Season 3 - Week 1
“What is tenacious faith?”
I don’t use the word “tenacity” much, do you? I might occasionally use the word “tenacious” to describe someone, but I’m much more likely to use the word “stubborn.”
If someone is stubborn (or tenacious), they won’t give up, won’t let go, right?
Yeah, maybe. But that makes both words sound negative. Passive. I guess that’s biblical enough: the storms come and the house built on the rock stays solid. But I have a feeling that as well as stubbornness and safe solidity, the New Testament asks for even more from a tenacious faith — something positive, something dynamic. Read on and see if you agree.
Let me give an example: It’s a bit of an exaggeration but, you could say that a long time ago in professional tennis, the best players relied on a technique called “serve and volley.” Players would send a hard serve across the net, and while the opponent was dealing with it, the server would rush to the net from where he or she could direct the returning ball into much trickier angles. Now as tennis serves get faster and faster, you’d have thought that this technique would become more and more dominant.
But a strange thing happened.
Professionals didn’t just get better at serving, they also got better at returning the serve. Much better. And instead of “serve and volley” we started to see drawn-out tactical battles from the back called “baseline rallies.” The server was forced to stay back because the returns were so accurate and because, partly due to the speed of the serve, they were so fast. A server who rushed the net would hear the ball whistle past them before they could react.
A good tennis player these days doesn’t just find a way to make sure that they return the serve over the net and any-old-where into the other court. A tenacious player is, on every stroke, even the return of serve, looking for the winner. Similarly, a tenacious faith doesn’t just “not fall over”, but keeps on doing.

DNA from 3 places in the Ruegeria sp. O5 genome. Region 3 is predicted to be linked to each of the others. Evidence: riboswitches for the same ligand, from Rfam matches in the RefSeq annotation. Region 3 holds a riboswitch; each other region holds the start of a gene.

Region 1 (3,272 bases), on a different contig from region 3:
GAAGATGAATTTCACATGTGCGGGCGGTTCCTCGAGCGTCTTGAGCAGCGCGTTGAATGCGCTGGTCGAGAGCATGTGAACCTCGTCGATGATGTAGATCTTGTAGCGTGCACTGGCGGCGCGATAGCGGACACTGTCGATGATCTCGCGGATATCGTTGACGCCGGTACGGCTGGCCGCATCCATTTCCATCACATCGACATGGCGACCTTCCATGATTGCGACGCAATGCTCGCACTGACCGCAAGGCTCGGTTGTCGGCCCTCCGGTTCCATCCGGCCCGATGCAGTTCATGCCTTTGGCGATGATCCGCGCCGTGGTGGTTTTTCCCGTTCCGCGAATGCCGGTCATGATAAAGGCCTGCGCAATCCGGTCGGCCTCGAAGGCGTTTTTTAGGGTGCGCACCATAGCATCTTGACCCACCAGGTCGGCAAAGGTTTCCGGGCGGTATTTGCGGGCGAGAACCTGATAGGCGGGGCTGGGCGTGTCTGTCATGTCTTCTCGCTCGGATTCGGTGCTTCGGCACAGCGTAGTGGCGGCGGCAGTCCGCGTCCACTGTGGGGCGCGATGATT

I’m an American, I can still remember the first time I went ‘in’ to bat at cricket. The game was totally unfamiliar to me, but I was aware of the stumps, so I tried to protect, like an ice hockey goalie, when my team wanted me to attack, like a baseball batter! Have an active faith, a faith lived out serving God and others.
READ HEBREWS, CHAPTER 11 and look how those old guys in sandals kept on going, kept on doing!
Luckily, we don’t have to do this by ourselves. Imagine yourself getting out on the tennis court to play against a friend (or rival), and imagine that you knew Andy Murray personally. Now imagine that somehow he was able to send his spirit inside of you — imagine yourself playing tennis with the spirit of Andy Murray within you. Sound good?
Well, that’s NOTHING compared to whose Spirit we actually have! So let’s get out there and get playing… and like those heroes in Hebrews 11, let’s keep on going!
Now faith is confidence in what we hope for and assurance about what we do not see. This is what the ancients were commended for.
By faith we understand that the universe was formed at God’s command, so that what is seen was not made out of what was visible.
By faith Abel brought God a better offering than Cain did. By faith he was commended as righteous, when God spoke well of his offerings. And by faith Abel still speaks, even though he is dead.
By faith Enoch was taken from this life, so that he did not experience death: “He could not be found, because God had taken him away.” For before he was taken, he was commended as one who pleased God. And without faith it is impossible to please God, because anyone who comes to him must believe that he exists and that he rewards those who earnestly seek him.
By faith Noah, when warned about things not yet seen, in holy fear built an ark to save his family. By his faith he condemned the world and became heir of the righteousness that is in keeping with faith.
By faith Abraham, when called to go to a place he would later receive as his inheritance, obeyed and went, even though he did not know where he was going.
By faith he made his home in the promised land like a stranger in a foreign country; he lived in tents, as did Isaac and Jacob, who were heirs with him of the same promise. For he was looking forward to the city with foundations, whose architect and builder is God. And by faith even Sarah, who was past childbearing age, was enabled to bear children because she considered him faithful who had made the promise. And so from this one man, and he as good as dead, came descendants as numerous as the stars in the sky and as countless as the sand on the seashore.